You’ll notice I’m not just talking about sustainability. I’m talking about ecology, and to be ecological is – fundamentally – to reject the lies that isolate us. To admit our profound connectedness – to nature, to our bodies, to the microbiomes that inhabit us, to each other, our societies, our planet. 

If we can deny our connectedness, as so many western models ask us to do, then we can exploit nature, ignore each others’ suffering, push our bodies beyond their limits. We can end up where we are today.

Once we stop that lie, we have to face up to the enormity of what Western civilisation has done. But the flip side of that is how we find purpose, and meaning, and a profound philosophical basis for our art.

Which brings me Ecostage.

This is even easier to talk about without going off topic. Creativity is one of its seven guiding principles. 

Although Ecostage is for everyone, and all sorts of people from across the performing arts are involved, the driving force behind it has always been designers. That’s true of the original 2015 Ecostage Pledge and its more wide-ranging reincarnation today. 

Is that because our artistry is so bound up with practical, material and technical concerns? Maybe. Ecostage is very much about synthesis; of ideas and practice, of sustainability, well-being and creativity.

Ecostage’s aim is to put ecological thinking at the heart of performing arts practice. There’s a website, with a set of guiding principles for practitioners, an updated pledge and a range of resources. There’s a community you can join, and we’re now developing an offline presence, such as workshops. My colleague Andrea Carr is also here today. We’d love to tell you more.

The principles are at the heart though, and I very, very quickly want to look at one aspect of how they address creativity: the two-way relationship between nature and art that ecologically-minded creativity offers us. 

On the one hand, Ecostage asks us to ‘engage creativity and play as tools for change, and dream up new possibilities together.” We can bring our creativity to bear on our search for a more ecologically balanced world.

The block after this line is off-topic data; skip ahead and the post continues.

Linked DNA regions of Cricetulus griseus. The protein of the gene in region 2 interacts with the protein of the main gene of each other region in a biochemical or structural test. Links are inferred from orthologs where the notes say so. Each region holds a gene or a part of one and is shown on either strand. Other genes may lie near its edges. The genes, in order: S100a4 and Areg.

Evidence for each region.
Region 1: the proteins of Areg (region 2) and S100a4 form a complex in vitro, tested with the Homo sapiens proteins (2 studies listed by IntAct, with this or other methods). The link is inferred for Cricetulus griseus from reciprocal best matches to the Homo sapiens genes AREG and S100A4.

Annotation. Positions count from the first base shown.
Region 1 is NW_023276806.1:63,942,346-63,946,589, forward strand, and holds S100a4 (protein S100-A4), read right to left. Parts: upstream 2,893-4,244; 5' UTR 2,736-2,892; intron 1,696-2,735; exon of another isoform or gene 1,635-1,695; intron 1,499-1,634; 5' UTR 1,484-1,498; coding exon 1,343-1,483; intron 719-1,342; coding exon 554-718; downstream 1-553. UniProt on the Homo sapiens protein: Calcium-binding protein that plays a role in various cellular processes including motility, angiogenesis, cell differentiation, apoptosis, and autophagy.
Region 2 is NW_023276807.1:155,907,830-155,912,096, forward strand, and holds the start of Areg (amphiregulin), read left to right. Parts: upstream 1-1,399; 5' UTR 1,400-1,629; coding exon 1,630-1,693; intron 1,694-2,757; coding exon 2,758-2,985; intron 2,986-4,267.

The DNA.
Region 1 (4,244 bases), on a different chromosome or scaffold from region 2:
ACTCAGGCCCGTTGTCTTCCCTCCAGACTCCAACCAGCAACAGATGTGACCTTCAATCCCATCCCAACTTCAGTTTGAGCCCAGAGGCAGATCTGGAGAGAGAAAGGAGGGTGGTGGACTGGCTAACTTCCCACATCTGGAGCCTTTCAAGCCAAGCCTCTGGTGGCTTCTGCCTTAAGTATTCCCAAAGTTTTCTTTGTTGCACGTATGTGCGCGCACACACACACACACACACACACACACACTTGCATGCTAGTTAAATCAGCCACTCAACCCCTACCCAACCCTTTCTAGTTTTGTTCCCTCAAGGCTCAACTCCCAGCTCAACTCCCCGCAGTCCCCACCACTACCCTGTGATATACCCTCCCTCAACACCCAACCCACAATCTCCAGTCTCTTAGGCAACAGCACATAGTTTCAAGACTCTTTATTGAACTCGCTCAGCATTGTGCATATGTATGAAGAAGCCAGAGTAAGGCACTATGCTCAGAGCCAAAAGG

On the other, we can “let Nature nurture, inspire and teach us”. Being open to a more ecologically balanced world can in turn, drive our creativity. 

Environmental ethics and artistic practise don’t just speak the same language, their relationship is symbiotic. In fact, Will Reynolds, another working group member, told me how weirdly out of date it now feels to conceive of making art that doesn’t engage with the world in that way.

So that’s what the last few years have taught me. That there’s a direct line from thinking about where we source our timber to how we carry an audience with us.

There’s also an argument for theatre’s bigger social role, and how we can help shift the wider culture… but that’s definitely going to take me over time! 

What strikes me here and now, however, is how, collectively, we’re part of an artistic movement as well as an environmental one. If you step back you can see it clearly.

By thinking ecologically, by admitting our profound connectedness, we have to start being truthful about how we exist in the world, even when it’s uncomfortable. And what better qualification for making theatre could there possibly be than that?

Photo: Cece’s Speakeasy at The Albany, Deptford. Set made from reclaimed wood.
Photographer: Suzi Corker

Artistic director: Zena Edwards
Musical director: Eric Appapoulay
Set, costume and video design: Paul Burgess
Associate designer: Carly Brownbridge
Producer: Lisa Mead

Full credits: https://applesandsnakes.org/project/ceces-speakeasy/

4 thoughts on “Environmental ethics and artistic practise: can they speak the same language? What does environmentally careful design look like?

  1. Thanks for your transcript Paul. I thought that you were very clear and put your points across well. Both you are Sadeysa were very approachable and sincere in your delivery

      1. Hi Paul. No problem, I’m sure we’ll catch up at another event soon. Perhaps at a SBTD event.
        Also, I am now at Mountview College lecturing full time, so perhaps we can organise a talk by you for our students at some relevant point in their scheme of work and when you are available and it’s convenient for you?
        Chat soon

      2. I hope so! As you say, maybe at an SBTD thing. I’ll be at ABTT too, if you’re going to be there? And I’d be very happy to talk to students as and when it fits with the course.